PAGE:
Society puts so much pressure on finding “the one” that it’s easy to feel like a failure anytime a relationship ends. But, I mean, do you really buy into the narrative that there is only one person in this entire world who is made to complete you? Smells like scarcity to me. Yet, this is the dominant paradigm in mainstream U.S. culture. It’s a paradigm rooted in hetero-normative, mono-normative, capitalist patriarchy. And what do these systems have in common? They share a philosophy of “dominance over” (a trauma response rooted in scarcity).
Societal pressure to find “the one” permeated into my work life where I worried my failure to climb the relationship escalator would negatively impact my income. I was 23 and working at a startup in St. Louis. Even though my boss was just 5 years older than me, he was already married with a newborn baby and a house in the suburbs. And since society only considers your relationship to be “serious” if you ride the relationship escalator, I feared that my failure to ride the escalator would mean my boss would take me less seriously, which would hurt my chances for a pay raise. On top of that, I was a closeted trans man presenting as a queer woman. And he was a cis het white man well on his way up the relationship escalator. I kept stumbling over the first few steps.
Like most human beings, I internalized the beliefs of the world around me. I grew up in St. Louis, Missouri where the hetero-patriarchy was alive and well. I internalized the belief that my failure to ride the relationship escalator meant that I was a failure. Each time a relationship ended, I would feel exposed. Like a light was being shined on the pieces of me that felt unlovable and undesired - as if pointing to a flaw in my character for everyone to see. And at the tiny startup where I worked, there felt like no place to hide.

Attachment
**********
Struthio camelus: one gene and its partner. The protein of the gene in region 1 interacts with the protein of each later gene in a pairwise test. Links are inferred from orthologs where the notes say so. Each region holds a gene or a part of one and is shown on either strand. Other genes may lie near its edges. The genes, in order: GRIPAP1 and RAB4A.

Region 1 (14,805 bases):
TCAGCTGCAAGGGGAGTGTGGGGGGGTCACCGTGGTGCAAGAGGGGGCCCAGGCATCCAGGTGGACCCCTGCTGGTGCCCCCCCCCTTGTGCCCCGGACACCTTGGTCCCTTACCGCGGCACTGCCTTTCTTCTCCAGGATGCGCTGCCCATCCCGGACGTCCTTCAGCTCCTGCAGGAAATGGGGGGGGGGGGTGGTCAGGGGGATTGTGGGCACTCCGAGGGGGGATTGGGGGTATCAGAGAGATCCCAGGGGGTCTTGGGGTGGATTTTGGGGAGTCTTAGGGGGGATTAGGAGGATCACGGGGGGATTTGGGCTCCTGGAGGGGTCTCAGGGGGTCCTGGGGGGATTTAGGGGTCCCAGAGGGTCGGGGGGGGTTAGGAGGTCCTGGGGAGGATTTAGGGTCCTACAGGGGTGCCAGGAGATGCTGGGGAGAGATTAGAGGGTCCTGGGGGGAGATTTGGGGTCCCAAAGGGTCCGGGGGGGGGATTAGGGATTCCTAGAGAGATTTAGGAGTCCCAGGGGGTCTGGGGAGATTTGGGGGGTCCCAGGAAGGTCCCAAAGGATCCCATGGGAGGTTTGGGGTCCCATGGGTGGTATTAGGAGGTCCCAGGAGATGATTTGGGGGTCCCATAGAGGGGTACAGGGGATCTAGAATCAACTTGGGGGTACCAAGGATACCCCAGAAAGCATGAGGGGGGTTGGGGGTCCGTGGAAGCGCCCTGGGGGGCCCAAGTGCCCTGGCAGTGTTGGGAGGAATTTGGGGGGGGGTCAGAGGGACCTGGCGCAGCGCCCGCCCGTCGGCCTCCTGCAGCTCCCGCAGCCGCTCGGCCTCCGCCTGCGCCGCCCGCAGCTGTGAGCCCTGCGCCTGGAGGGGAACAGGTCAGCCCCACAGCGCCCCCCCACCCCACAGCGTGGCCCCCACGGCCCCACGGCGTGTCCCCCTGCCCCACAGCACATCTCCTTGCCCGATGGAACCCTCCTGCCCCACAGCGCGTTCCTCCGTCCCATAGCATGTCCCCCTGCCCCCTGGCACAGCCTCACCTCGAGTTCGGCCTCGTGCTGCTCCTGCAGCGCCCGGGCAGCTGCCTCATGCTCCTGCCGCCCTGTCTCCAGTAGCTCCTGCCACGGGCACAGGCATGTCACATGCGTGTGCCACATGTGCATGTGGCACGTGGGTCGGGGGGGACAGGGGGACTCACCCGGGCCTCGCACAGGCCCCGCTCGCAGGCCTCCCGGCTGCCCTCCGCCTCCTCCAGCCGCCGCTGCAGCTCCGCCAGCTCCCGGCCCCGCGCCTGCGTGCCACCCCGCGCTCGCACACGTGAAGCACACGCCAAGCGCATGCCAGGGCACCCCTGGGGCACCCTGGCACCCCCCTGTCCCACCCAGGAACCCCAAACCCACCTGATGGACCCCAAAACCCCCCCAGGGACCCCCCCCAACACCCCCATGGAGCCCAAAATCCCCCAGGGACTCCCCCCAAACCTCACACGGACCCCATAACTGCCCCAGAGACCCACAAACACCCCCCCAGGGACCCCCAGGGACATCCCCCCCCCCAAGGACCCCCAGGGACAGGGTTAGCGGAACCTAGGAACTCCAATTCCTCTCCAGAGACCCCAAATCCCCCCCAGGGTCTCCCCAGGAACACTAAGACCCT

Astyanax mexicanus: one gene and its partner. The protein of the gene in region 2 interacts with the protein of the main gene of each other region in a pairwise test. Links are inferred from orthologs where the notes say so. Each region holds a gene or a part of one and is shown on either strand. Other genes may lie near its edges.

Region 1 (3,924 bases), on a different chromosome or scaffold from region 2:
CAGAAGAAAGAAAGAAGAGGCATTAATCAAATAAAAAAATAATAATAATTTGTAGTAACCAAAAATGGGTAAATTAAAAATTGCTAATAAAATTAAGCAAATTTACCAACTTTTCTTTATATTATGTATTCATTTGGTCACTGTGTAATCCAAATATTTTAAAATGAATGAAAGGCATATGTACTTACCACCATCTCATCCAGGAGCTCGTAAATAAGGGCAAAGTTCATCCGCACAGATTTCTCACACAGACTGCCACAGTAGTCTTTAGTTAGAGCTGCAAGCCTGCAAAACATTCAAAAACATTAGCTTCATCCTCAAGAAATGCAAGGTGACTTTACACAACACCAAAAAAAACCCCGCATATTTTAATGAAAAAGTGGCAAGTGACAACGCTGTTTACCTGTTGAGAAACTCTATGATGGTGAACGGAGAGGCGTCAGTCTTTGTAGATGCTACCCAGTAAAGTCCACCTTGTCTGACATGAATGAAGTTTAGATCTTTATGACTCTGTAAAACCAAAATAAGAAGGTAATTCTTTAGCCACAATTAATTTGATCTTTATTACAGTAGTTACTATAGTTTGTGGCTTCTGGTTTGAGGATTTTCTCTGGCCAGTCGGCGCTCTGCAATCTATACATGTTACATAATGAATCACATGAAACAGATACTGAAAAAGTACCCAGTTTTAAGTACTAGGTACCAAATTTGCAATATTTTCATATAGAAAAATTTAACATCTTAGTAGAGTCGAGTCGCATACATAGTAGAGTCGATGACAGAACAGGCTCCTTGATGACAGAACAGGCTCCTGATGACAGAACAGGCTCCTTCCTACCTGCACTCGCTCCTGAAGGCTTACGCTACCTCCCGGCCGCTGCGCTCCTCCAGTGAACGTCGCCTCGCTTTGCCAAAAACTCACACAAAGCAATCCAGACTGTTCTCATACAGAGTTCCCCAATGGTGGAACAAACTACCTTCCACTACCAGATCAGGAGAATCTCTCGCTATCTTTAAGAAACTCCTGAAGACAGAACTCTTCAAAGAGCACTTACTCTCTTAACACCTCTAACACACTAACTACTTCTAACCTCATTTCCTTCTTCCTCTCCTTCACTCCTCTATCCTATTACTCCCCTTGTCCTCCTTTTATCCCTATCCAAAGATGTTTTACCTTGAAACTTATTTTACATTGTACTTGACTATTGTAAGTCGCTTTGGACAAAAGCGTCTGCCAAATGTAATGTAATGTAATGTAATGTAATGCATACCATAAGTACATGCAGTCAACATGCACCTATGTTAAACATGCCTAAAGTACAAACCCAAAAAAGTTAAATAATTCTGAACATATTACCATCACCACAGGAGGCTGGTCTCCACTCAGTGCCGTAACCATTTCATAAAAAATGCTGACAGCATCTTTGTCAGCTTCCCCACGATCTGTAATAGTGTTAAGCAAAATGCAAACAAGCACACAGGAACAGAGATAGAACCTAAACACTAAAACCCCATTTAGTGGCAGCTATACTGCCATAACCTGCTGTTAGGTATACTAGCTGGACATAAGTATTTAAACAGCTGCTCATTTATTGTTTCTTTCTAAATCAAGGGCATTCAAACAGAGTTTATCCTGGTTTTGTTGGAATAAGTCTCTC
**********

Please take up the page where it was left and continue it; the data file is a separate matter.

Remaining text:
Tying my sense of self worth to the longevity of my relationships took the joy out of dating for many years of my life. My fear of “failing” at love was driving me to settle for less than what I deserved. I felt pressure to follow the script of the relationship escalator: move in with my partner, meet the parents, get a dog, get married, have babies, retire together, etc. This external pressure made it difficult to notice even the most obvious incompatibilities. I was trying so hard to prove to the world that I was serious (to advance my career) that I was suppressing my needs and desires for the sake of longevity.
From Scarcity to Abundance
The truth is - dating is all about experimentation. It’s an opportunity to collect data about what you like and which areas of compatibility are most important to you. Because, sure, you can have really great sex with someone - but what about all the other facets of compatibility? For example:
Do you have similar expectations around Covid safety? 😷
Do your spiritual values align? ✨
Do you want kids? 👶🏻
What is your vision for your life? 👁
How do you see your future? 🔮
Are you working a 9-5 office job? 👩🏽💻